The project particularly emphasized gender and power dynamics that contribute to vulnerability. The project trained local leaders on gender equality issues and women’s empowerment and encouraged balanced gender participation in the adaptation planning for both communities. 

Integrated Water Resources Management.
Integrated Water Resources Management in practice (Photo: CARE Peru).

University of Zurich glaciologist and project contributor Christian Huggel remarked that the project is “the first of its kind in Latin America, especially in its social aspect of training leaders and strong local inclusion.” He described the project as a “pilot in particularly extreme conditions”: Contributors encountered many technical problems throughout its first phase of implementation, including energy supply access and a lightning strike on technical equipment, he explained, rendering it a “learning process” for all involved.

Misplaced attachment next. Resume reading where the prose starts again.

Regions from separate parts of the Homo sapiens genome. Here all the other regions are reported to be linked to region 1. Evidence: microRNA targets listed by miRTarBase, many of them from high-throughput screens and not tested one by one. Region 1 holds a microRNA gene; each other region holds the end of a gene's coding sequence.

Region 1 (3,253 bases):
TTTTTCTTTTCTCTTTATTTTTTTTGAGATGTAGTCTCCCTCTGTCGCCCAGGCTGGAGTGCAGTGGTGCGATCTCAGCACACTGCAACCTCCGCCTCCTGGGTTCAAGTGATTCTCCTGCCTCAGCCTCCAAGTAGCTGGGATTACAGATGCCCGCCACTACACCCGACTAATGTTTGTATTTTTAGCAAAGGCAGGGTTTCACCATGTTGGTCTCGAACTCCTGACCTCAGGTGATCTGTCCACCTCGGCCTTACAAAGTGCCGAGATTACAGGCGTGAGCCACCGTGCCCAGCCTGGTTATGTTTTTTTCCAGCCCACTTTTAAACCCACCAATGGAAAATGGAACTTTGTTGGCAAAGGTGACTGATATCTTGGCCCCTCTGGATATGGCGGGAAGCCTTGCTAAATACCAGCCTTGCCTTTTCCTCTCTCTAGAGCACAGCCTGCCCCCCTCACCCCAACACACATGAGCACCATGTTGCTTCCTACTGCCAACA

The project’s second phase expands the project’s scope to the exploration of opportunities for public-private partnerships to create hydropower production in the community.

“This aspect of the project is founded on the belief that the private sector should be more involved in local communities’ climate change adaptation, especially with concerns of funding,” Huggel said. This plan could help these innovative projects become economically sustainable, assisting them in moving beyond their first phase of reliance on international aid— a step that is increasingly attracting attention with groups that work on adaptation issues.

 

Military intervention at Nepal’s fastest growing glacial lake